- The physiological differences between males and females can affect the rate at which they lose weight.
- Weight measurements may fluctuate between stages of the menstrual cycle due to factors such as water retention. Therefore, weight measurements should be compared from stage to stage instead of week to week.
- Metabolism speeds up during the luteal phase and females can burn anywhere between 1 and 300 extra calories per day.
- This can lead to cravings and extra calories being consumed, leading to a calorie surplus. To combat binge eating during this time, extra calories could be allocated as well as more nutrient-dense foods.
- Benton, M. J., Hutchins, A. M., & Dawes, J. J. (2020). Effect of menstrual cycle on resting metabolism: A systematic review and meta-analysis. PloS one, 15(7), e0236025. https://doi.org/10.1371/journal.pone.0236025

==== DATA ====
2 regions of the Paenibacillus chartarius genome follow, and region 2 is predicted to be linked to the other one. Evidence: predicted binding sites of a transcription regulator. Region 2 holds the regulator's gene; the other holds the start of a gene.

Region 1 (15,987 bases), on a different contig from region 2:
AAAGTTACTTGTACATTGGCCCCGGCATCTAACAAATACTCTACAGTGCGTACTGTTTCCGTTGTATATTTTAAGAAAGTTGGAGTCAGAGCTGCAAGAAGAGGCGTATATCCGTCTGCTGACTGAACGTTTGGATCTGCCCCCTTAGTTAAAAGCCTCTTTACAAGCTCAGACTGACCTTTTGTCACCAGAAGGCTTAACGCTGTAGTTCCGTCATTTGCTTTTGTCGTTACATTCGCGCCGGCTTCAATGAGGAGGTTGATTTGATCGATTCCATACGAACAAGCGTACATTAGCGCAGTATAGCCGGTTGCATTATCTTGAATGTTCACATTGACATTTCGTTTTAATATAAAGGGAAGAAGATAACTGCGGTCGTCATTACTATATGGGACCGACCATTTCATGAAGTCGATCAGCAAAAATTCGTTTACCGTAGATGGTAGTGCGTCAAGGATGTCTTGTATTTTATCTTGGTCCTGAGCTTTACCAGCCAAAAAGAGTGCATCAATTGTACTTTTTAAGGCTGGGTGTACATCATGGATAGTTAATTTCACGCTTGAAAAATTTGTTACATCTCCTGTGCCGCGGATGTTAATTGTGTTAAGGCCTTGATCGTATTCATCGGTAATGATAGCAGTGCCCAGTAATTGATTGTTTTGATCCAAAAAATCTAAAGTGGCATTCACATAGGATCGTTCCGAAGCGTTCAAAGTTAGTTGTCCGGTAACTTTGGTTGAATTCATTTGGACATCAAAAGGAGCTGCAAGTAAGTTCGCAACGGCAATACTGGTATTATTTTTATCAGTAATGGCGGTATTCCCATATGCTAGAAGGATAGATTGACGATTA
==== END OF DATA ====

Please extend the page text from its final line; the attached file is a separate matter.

- Cohen, I. T., Sherwin, B. B., & Fleming, A. S. (1987). Food cravings, mood, and the menstrual cycle. Hormones and behavior, 21(4), 457–470. https://doi.org/10.1016/0018-506x(87)90004-3
- Gorczyca, A. M., Sjaarda, L. A., Mitchell, E. M., Perkins, N. J., Schliep, K. C., Wactawski-Wende, J., & Mumford, S. L. (2016). Changes in macronutrient, micronutrient, and food group intakes throughout the menstrual cycle in healthy, premenopausal women. European journal of nutrition, 55(3), 1181–1188. https://doi.org/10.1007/s00394-015-0931-0
- Oosthuyse, T., & Bosch, A. N. (2010). The effect of the menstrual cycle on exercise metabolism: implications for exercise performance in eumenorrhoeic women. Sports medicine (Auckland, N.Z.), 40(3), 207–227. https://doi.org/10.2165/11317090-000000000-00000